Saturday, December 8, 2007

More JSF

For a web application, all objects held in the application scope must be handled in a threadsafe manner; because all users and all requests have access to the objects in this scope, it's very likely that more than one thread will access the same object. Objects in the session scope must also be threadsafe, because they are shared by all requests from the same user. If the user makes parallel requests, e.g., by submitting the same form over and over without waiting for the response, making requests from multiple browsers tied to the same session, or requesting pages that contain references (e.g., frame references) to other pages that modify session scope objects, a session scope object's state can be corrupted.

When you use JSP as the presentation layer technology for JSF, you don't use the JSF API at all for creating and rendering components. Instead, you use the custom actions from the JSF custom tag libraries to say which components you need, and the tag handlers use the JSF API to create and render the corresponding component objects for you.

The first action element in the page, , is very important. The combination of the components that make up a specific user interface screen is called a view in JSF. A view contains an instance of the javax.faces.component.UIViewRoot class. This class is a nonvisual component type that acts as a container for all the other components in the view. Components representing UI widgets, such as input fields and buttons, are children of the UIViewRoot and can have children of their own. Together, the components form a tree, with the UIViewRoot at the top. The action element represents the UIViewRoot component and you must make sure it encloses all other JSF action elements in the page; otherwise, they aren't included in the view.

Note that there's a one-to-one relationship between a JSF view and an HTTP response. Hence, you must use only one element in the JSP page. A JSP page can, as you may know, include other JSP pages dynamically. Such included pages represent subviews in JSF, and are represented by an element.

The next JSF action element, , represents a form component, acting as a container for input components that hold values that should be processed together. Within the element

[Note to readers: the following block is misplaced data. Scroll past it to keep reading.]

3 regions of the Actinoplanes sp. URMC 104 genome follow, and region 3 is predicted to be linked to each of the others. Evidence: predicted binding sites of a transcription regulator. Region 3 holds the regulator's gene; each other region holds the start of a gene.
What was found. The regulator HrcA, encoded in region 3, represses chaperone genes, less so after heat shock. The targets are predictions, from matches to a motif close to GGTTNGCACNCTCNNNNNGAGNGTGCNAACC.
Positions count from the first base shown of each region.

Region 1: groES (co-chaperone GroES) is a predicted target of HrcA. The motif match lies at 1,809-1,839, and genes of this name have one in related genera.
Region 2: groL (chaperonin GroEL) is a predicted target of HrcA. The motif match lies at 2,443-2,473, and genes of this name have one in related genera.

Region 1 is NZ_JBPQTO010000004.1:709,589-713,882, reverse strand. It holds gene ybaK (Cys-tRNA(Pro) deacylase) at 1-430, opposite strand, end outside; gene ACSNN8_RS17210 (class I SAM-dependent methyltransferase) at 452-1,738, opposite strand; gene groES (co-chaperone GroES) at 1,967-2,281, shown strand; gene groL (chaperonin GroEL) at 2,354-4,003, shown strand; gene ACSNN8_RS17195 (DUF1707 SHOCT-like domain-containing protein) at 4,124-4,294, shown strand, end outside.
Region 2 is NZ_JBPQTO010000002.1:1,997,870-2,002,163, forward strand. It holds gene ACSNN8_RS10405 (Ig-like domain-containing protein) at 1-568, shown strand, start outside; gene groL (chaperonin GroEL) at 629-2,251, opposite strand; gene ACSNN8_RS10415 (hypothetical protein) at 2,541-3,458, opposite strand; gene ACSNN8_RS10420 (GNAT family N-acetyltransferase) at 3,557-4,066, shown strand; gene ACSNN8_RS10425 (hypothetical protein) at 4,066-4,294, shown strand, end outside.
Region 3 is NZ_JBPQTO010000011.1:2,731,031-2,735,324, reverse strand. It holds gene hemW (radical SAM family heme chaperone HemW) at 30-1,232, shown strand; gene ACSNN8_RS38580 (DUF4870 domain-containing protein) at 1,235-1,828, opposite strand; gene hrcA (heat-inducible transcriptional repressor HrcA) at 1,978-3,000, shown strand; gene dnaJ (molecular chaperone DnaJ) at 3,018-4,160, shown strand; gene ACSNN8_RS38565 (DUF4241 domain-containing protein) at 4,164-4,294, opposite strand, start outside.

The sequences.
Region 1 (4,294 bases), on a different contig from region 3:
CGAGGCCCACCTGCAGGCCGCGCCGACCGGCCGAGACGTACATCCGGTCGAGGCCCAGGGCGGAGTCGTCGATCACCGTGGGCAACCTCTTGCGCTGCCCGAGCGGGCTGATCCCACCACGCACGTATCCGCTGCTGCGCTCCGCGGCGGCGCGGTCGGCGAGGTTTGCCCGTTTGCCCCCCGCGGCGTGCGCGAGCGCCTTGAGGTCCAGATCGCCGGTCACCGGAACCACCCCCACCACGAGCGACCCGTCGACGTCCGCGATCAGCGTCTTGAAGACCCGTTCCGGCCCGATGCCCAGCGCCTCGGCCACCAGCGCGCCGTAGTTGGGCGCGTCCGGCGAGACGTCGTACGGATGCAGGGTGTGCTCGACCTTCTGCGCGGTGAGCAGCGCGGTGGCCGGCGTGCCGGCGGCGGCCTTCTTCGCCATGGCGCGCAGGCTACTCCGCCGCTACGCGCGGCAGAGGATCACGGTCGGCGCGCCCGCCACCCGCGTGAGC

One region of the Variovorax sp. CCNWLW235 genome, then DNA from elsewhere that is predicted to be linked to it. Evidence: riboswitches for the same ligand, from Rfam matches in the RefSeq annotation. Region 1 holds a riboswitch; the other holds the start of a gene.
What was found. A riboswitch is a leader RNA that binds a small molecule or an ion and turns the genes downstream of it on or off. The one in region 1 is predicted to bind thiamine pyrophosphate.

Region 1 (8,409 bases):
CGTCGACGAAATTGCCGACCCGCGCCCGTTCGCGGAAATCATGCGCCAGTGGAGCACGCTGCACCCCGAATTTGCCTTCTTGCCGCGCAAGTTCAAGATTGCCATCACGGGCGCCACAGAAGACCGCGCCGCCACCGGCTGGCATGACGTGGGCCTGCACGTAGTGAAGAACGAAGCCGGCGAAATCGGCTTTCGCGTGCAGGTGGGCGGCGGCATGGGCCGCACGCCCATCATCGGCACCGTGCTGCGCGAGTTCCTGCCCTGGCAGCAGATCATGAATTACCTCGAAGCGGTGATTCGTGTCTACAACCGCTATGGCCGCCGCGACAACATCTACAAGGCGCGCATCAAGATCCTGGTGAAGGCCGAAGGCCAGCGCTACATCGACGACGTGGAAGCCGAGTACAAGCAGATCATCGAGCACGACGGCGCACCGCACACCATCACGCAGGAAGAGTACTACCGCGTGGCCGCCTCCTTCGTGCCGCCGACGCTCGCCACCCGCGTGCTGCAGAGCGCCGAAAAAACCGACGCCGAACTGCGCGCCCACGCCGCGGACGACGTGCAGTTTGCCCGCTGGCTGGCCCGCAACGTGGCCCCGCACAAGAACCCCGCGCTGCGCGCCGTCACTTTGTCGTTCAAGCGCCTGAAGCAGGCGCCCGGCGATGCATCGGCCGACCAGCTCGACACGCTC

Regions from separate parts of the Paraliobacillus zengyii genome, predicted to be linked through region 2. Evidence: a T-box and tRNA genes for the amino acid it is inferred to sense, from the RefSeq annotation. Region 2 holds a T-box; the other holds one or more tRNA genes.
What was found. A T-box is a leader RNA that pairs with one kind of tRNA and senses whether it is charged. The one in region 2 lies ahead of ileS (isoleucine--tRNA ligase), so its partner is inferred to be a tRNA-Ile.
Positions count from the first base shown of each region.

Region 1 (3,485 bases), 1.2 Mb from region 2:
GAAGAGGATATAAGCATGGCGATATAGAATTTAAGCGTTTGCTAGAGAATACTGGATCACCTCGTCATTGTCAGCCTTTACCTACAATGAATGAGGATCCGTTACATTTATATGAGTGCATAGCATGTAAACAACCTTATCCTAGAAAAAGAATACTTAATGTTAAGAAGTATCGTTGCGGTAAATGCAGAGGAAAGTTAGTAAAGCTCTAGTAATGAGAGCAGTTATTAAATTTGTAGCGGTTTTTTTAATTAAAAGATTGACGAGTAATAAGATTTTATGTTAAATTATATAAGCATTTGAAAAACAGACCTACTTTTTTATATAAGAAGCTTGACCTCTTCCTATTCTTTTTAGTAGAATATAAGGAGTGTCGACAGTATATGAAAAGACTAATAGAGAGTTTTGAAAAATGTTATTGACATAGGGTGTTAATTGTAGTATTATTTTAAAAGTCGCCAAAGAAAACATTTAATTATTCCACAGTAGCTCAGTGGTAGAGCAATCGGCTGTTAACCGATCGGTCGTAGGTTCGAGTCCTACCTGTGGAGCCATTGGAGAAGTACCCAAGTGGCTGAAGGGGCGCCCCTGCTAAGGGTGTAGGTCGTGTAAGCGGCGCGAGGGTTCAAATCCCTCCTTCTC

The element names for all these actions are composed from a component type name and renderer type name. The core JSF components represent pure behavior and know nothing about how they are represented on a screen. This task instead falls on renderers associated with each component, making it possible to represent the same type of component in different ways. Take < h : inputText >, for example. It represents an input field component, i.e., a component type that holds a value that can be changed by the user. Such a component can be rendered in different ways. The < h : inputText > action associates the input component with a text renderer, which renders the component as an HTML < input > element with the type attribute set to text. Another action element named < h : inputSecret > associates an input component with a renderer of type "secret," which renders the component as an HTML < input > element with the type attribute set to password.

< h : commandButton >
component Type : command
Renderer type : Button

< h : commandLink >
component Type : command
Renderer type : Link

< h : panelGroup >
component Type : panel
Renderer type : Group

< h : panelGrid >
component Type : panel
Renderer type : grid

< h : selectOneMenu >
component Type : selectOne
Renderer type : menu

Most component types can be combined with more than one renderer type, and each valid combination is supported by an action element following the naming convention.

So why doesn't the element name follow the same convention? Because the only renderer type for the form component type is the form renderer. To avoid action element names like , JSF uses an abbreviated element name when the component type and the renderer type have the same name

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